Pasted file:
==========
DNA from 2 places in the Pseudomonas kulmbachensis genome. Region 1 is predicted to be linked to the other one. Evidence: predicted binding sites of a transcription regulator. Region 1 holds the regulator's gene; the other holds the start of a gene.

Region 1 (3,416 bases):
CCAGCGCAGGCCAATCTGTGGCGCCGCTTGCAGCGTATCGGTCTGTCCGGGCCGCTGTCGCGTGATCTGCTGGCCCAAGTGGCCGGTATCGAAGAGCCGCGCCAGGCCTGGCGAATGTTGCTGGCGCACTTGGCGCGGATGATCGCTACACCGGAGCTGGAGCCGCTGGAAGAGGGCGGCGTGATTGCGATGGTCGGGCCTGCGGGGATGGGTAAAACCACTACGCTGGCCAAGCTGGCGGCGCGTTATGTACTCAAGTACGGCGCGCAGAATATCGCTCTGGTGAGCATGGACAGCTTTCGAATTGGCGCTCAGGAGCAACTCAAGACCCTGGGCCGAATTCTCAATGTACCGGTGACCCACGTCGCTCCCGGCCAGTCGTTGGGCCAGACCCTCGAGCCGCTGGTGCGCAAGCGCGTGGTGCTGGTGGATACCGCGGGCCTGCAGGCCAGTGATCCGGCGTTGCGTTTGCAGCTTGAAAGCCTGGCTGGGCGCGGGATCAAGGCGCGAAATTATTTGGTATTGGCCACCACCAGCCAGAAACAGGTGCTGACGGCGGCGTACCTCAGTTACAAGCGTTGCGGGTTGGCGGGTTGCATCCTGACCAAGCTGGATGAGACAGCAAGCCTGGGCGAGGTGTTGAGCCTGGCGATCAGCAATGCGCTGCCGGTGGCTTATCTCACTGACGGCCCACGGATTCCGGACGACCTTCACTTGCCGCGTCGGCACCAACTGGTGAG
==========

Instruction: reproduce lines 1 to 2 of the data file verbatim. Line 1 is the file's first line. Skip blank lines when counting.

DNA from 2 places in the Pseudomonas kulmbachensis genome. Region 1 is predicted to be linked to the other one. Evidence: predicted binding sites of a transcription regulator. Region 1 holds the regulator's gene; the other holds the start of a gene.

Region 1 (3,416 bases):